Niger's opposition parties have vowed to continue to resist any attempt by embattled President Mamadou Tandja to change the constitution. President Tandja, whose second five-year term ends in December, seeks to conduct a referendum which would allow him to hold on to power for three more years.
Tandja's opponents accuse him of reneging on his promise after vowing to stand down after two terms in office. But now he says he is seeking constitutional reform to allow him to remain in power, since the population wants him to finish projects he has begun.
A group opposed to the plan threw stones at a pro-Tandja meeting near the capital Niamey, prompting security agents to fire teargas to dispel them.
Political tensions rose sharply when President Tandja dissolved parliament last week after a constitutional court ruled his plans to change the constitution were illegal.
Human rights activist Abdul Kamardine told VOA that Nigeriens love their democracy and will not allow the president to have his way.
"The president is trying to say the constitution is bad and he wants to change it. But what we are saying is President Tandja is actually an outgoing president, so an outgoing president is not supposed to start taking some initiatives like this," Kamardine said.
He said there are suspicions that the government is using all means to achieve its aim of perpetuity in power.
"They were able to, let's say, corrupt some people among us, civil rights activists, and they bribed them. And they are able to have them on their side. And that is why they started attacking the national assembly," he said.
Kamardine said there were indications that the administration portrayed the legislature as unfit. That, he said may have been the reason for the president's action that dissolved parliament.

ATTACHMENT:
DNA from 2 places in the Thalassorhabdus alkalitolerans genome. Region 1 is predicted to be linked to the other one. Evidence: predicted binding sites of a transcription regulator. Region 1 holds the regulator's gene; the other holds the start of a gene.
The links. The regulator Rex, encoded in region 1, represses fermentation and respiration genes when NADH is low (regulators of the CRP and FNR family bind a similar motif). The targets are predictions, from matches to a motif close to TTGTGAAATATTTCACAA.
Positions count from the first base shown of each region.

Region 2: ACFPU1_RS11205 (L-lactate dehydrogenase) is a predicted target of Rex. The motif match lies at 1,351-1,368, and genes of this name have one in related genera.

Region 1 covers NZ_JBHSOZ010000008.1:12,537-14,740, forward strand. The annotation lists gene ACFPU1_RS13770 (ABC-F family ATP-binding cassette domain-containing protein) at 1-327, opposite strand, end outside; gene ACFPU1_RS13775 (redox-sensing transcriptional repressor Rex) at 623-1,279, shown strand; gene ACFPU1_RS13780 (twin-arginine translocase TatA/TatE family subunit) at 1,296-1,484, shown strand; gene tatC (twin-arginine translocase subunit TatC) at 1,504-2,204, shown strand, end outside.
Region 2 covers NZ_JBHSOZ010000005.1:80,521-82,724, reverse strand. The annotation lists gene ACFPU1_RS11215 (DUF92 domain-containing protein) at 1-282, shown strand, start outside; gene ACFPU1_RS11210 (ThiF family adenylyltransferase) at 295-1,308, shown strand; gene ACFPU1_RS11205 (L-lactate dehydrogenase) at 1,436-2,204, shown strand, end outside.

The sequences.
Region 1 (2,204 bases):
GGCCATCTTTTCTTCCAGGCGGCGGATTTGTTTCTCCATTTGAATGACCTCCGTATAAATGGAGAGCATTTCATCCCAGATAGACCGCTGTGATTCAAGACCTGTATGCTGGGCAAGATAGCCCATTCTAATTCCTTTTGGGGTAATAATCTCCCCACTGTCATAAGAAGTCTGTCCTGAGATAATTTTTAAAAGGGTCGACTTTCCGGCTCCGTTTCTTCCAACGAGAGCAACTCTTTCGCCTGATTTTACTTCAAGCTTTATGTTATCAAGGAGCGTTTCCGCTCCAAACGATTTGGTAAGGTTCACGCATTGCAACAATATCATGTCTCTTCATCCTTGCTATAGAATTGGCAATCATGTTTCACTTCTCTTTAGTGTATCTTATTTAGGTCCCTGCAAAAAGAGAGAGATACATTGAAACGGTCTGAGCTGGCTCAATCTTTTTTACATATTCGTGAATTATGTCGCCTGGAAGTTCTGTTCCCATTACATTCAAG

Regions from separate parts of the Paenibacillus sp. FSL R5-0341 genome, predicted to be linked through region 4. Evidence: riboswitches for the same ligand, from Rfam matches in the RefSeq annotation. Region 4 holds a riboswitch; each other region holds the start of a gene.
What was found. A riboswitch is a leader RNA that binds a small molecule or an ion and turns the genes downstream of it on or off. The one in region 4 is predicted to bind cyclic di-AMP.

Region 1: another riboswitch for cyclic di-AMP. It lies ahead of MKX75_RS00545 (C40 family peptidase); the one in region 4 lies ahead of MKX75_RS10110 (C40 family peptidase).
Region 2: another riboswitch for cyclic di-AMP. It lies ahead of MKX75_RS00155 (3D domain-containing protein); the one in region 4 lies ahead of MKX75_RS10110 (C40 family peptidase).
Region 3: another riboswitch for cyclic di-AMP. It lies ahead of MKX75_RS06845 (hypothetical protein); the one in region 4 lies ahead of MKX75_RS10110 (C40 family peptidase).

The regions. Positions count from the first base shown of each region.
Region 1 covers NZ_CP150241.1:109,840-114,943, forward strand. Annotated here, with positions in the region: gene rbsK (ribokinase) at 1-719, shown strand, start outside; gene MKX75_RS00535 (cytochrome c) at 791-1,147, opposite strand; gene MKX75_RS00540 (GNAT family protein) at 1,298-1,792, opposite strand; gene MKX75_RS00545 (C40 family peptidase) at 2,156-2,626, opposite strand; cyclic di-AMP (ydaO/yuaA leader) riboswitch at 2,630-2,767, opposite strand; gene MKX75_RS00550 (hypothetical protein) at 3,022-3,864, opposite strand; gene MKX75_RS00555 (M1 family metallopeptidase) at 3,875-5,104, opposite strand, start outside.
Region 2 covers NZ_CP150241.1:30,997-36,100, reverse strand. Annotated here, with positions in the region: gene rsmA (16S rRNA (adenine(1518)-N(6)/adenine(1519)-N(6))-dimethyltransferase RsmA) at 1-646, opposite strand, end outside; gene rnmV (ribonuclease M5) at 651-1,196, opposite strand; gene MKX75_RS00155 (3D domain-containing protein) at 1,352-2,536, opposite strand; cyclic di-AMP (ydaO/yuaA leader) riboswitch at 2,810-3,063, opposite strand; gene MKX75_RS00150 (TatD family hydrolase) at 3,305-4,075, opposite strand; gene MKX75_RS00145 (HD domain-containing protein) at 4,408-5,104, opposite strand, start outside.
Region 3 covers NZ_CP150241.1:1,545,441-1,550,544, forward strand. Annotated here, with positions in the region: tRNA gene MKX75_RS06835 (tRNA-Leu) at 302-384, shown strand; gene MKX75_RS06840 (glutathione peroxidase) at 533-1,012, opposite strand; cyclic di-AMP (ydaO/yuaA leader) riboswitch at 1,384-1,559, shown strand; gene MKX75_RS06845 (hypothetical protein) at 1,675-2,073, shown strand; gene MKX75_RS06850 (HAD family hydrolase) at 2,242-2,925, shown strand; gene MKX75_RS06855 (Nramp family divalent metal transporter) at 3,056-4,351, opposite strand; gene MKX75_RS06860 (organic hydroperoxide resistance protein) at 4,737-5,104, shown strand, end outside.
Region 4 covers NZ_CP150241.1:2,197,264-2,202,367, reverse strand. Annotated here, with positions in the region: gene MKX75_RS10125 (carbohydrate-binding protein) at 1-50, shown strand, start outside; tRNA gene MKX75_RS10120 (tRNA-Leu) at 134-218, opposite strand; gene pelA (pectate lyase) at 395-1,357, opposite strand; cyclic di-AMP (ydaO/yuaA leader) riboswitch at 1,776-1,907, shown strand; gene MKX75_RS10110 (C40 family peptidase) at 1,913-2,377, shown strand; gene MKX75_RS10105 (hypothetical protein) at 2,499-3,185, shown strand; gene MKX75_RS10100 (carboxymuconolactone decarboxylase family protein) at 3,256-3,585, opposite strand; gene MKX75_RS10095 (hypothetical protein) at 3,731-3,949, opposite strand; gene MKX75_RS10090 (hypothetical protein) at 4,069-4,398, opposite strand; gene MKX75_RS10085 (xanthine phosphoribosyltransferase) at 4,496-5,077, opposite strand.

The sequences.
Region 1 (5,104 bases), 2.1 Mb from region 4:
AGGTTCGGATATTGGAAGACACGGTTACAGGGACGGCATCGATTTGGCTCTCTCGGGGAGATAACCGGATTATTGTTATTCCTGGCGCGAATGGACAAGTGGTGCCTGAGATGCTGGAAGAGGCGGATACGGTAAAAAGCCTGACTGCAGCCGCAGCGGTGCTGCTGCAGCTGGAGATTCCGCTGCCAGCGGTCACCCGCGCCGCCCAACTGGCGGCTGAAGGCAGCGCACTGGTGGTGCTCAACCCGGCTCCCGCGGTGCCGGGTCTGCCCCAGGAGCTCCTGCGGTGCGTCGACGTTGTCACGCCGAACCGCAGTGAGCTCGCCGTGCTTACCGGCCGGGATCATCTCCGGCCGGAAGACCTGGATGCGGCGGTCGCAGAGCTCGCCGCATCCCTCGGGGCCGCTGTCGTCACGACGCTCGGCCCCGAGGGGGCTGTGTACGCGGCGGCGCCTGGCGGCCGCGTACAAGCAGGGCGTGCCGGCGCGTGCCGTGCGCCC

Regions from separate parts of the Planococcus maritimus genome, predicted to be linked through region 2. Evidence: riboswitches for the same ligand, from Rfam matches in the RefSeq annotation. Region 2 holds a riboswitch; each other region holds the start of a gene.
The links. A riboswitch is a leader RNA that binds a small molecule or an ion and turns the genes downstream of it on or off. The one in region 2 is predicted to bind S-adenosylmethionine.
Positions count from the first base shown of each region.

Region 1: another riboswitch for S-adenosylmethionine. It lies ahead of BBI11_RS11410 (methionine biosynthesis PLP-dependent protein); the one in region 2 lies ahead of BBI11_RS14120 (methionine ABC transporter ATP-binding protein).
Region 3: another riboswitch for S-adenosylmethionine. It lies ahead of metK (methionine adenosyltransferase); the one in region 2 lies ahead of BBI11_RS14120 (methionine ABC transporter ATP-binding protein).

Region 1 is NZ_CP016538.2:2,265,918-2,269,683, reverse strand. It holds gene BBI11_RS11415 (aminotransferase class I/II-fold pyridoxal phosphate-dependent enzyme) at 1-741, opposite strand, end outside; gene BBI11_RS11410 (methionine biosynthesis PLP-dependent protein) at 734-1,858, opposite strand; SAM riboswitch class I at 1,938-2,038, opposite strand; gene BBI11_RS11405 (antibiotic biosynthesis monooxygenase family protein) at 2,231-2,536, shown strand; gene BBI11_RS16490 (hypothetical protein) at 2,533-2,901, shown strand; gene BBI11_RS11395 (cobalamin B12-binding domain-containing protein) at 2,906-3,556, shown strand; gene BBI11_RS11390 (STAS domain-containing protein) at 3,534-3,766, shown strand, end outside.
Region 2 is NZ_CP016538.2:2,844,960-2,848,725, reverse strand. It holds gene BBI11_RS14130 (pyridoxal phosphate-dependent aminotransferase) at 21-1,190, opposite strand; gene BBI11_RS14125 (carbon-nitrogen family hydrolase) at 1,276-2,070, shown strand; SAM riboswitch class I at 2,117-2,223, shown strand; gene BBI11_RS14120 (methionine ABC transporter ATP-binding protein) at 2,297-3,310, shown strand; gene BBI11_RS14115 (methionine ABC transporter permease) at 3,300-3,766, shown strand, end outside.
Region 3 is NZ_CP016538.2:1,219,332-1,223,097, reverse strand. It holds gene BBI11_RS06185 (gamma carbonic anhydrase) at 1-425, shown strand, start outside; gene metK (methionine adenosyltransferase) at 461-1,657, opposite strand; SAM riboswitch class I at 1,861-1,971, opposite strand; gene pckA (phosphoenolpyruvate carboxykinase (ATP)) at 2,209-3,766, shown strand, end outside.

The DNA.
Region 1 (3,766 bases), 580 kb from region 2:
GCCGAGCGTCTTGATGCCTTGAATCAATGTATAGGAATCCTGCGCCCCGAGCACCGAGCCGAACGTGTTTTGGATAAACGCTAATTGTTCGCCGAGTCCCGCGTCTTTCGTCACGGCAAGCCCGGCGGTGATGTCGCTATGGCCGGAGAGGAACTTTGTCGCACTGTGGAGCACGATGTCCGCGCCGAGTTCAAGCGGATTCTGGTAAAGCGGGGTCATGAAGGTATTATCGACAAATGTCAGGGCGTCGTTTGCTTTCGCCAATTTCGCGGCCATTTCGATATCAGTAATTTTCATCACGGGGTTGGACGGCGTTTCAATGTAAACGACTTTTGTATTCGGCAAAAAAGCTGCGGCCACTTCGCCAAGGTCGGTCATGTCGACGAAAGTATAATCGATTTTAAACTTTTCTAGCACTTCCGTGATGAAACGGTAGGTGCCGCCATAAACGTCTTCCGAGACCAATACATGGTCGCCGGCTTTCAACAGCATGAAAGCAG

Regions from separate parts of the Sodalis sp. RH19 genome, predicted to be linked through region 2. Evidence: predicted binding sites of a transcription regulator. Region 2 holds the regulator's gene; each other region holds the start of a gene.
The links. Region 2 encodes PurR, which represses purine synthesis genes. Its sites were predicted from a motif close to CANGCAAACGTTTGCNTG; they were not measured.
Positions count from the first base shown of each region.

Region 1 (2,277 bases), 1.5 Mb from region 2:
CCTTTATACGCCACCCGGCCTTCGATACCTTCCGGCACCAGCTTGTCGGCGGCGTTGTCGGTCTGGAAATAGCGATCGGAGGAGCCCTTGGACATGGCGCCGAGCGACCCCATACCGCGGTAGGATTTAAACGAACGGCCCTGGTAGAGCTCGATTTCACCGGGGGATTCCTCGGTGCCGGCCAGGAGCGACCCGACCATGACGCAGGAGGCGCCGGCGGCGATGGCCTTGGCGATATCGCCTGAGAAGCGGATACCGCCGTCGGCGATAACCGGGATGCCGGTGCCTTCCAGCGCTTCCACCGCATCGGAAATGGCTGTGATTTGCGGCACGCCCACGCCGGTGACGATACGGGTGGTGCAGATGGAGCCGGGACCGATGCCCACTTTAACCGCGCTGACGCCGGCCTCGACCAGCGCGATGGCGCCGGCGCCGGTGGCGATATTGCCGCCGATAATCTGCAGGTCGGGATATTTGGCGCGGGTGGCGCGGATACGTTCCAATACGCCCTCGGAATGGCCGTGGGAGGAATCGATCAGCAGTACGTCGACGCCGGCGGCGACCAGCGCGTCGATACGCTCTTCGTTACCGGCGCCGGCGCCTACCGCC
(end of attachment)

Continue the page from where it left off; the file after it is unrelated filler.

"They tried to show all the population that our representatives are corrupted, and now for his (president) to stay in power, they will gather people, give them money, and they will say, you just come and declare in front of our camera that you are supporting what the president wants to do," Kamardine said.
He accused the military of violating the constitution by injecting itself in the ongoing political impasse between the president and the opposition.
"To my understanding, it is as if the army is backing the president and they are trying to install a kind of dictatorship, which we are trying to resist," he said.
Kamardine said democracy-loving Nigeriens would not stand by to be denied what they have fought for.
"Since 1990, we fought the dictator government, but now after some 19 years, people are trying to take us backwards, which is unacceptable in the 21st century," Kamardine said.
He said there are indications that although the president might succeed in his attempt to change the constitution, the opposition would make it difficult to challenge the government.
"They can still do it, but they have to kill people because I know people will not just fold their arms and be looking at them (government)," he said.
Kamardine said those opposed to the president's plan are gathering for a big push to kick against Tandja's referendum move.
"All the trade unions are getting together with the political parties, with the civil rights activists and they are creating a large gathering to fight this attempt," Kamardine said.
He said after dissolving parliament, the president has curtailed some of his powers as the constitution demands for a new election to be held in three months after parliament is dissolved.
"Now it is as if he has half power, but in his head he is considering as if he has all the powers. But the constitution says after dissolving the assembly, the president has three months to call another election," he said.
President Tandja, dissolved parliament on Tuesday, a day after Niger's constitutional court declared his bid for a referendum to stay in power unlawful.
Niger is expected to hold general elections in December, when President Tandja's second five-year term expires. But uncertainty looms after the president dissolved parliament.
Under Niger's constitution a new parliament must now be elected within three months after the president dissolves the national assembly.